The great thing about a car is that it gets you from Point A to Point B without you having to know the mechanics behind how it works. From driving to work to going to the shops, your engine is continually put under a lot of stress, and one of the critical components of any healthy (and happy) engine is a smooth-running radiator.
The radiator keeps the engine cool, and by having a cool head, your engine doesn’t go into overdrive by overheating. It also helps increase the performance and lifespan of your vehicle.
As a result, it’s important that you know what car radiator problems to look out for as an early diagnosis can mean a lot of money saved at repair shops and a longer lifespan for your car.
How your radiator functions
Put simply, a radiator works as the vital organ in your engine’s cooling system. A radiator maintains the temperature of your engine thanks to the constant supply of coolant fluid flowing around it. If the engine of your car reaches a high temperature, the thermostat opens which triggers the flow of coolant into the radiator. The fans in the thermostat cool down the coolant fluid which helps regulate the temperature of the engine and allows any excess heat to escape.
Once the process is complete, the coolant fluid leaves the radiator via an exit tube, and the cycle keeps repeating until the engine hits a temperature sweet spot.
The optimal temperature of your vehicle depends on the cooling system your car runs on. Newer vehicles tend to have water cooling systems which maintain a temperature range between 60 to 70 degrees Celsius while older vehicles tend to have a standard air cooling system that maintains a temperature between 75 to 85 degrees Celsius.
To find out the precise temperature range your car operates with, refer to the instruction manual.
Common car radiator problems and how to fix them
When on the road, be situationally aware of the performance of your car and look out for odd happenings such as smoke coming from the engine, weird noises, leaks, and so on.
Upon discovery, it is advised to investigate the issue as even the smallest quips may result to trouble ahead.
Fortunately, it can be simple to handle radiator problems cost-effectively despite not being experienced in car maintenance.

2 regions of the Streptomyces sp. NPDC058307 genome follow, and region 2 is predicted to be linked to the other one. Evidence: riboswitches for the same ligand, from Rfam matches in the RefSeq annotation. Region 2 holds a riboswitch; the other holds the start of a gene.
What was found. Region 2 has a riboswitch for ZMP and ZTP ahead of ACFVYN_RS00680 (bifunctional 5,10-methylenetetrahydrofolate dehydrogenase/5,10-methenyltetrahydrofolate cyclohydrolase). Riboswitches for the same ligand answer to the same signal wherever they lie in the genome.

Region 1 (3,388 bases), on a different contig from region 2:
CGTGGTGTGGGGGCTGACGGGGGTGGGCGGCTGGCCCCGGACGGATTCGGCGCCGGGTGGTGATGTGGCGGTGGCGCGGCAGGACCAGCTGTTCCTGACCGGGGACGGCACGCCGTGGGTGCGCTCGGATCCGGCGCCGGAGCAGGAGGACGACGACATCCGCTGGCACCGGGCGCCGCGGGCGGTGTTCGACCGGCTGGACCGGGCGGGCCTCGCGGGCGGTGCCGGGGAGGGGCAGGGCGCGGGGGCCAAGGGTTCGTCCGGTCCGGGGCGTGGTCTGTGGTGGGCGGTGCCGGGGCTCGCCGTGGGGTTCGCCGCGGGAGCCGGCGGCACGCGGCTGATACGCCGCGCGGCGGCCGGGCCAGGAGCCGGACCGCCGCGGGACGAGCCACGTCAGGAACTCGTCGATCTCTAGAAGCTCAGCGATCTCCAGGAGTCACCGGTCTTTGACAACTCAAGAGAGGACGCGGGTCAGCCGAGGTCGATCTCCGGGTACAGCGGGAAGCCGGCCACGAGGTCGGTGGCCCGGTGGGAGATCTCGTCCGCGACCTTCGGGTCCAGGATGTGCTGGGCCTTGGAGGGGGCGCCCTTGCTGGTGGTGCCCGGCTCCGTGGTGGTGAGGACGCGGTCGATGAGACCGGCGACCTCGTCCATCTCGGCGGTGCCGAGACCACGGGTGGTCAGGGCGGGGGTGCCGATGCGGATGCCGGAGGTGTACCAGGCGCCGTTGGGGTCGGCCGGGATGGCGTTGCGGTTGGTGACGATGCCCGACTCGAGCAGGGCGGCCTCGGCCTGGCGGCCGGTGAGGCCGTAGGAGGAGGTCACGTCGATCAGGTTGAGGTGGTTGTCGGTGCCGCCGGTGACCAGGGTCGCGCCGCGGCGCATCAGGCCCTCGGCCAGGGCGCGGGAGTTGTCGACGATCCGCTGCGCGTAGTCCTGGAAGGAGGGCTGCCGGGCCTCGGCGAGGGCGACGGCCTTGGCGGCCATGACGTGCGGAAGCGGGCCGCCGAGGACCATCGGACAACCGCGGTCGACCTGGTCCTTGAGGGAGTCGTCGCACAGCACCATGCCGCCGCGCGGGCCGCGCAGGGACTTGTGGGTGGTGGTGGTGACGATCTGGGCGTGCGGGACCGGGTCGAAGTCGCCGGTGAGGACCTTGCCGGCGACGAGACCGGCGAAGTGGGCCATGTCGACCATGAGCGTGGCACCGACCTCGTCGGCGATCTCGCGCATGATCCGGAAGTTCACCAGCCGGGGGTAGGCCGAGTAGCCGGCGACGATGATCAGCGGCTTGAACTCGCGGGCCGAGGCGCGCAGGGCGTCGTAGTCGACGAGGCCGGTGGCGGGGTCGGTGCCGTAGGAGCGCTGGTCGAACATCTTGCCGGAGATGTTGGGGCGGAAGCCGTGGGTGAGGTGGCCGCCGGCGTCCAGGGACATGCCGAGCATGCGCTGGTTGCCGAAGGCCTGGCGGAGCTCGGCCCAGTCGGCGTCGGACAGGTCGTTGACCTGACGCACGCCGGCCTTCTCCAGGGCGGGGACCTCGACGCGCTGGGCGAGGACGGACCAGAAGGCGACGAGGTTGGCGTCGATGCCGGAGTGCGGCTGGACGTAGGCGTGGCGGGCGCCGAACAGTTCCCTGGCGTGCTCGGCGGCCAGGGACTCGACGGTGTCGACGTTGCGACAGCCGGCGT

- The leaking coolant
A leaking coolant can be due to pressure build-up and temperature spikes putting your radiator under a lot of stress. Leaks may happen from different parts of your cooling system such as the stainless steel clamps or the rubber hose.
A coolant leak may result in a fluid spill on the ground or on parts of the engine, depending on the source of the leak.
To fix the issue, use a flashlight and inspect the engine bay for any cracks or damage to the rubber hose or the stainless steel clamps. Be sure to also check the radiator cap.
Before touching the cap, ensure the engine is cooled down completely to avoid any burns. Remove the cap and check if the deal is broken or worn and replace it if necessary.
If you are unable to find any obvious leak sources, take your car to a licensed mechanic as the leak may be happening inside the engine head or block.
- The clogged radiator
There are two main reasons why a radiator gets clogged up. The first being old coolant fluid leftover in the system and second, there may be dirt, debris, or bugs blocking off the cooling passage.
An obvious symptom of a blockage is poor internal heating which can be identified quickly and at an early stage. It won’t cost much to get your cooling system flushed.
- A faulty thermostat
Your thermostat acts as your radiator’s gatekeeper. It decides when and how much coolant is needed to enter the radiator based on the engine’s temperature.
Where there is a thermostat failure, the problem is usually in the opening or closing of the thermostat. Luckily, it isn’t expensive to get your thermostat replaced, and early detection will save you a lot.
Article provided by Natrad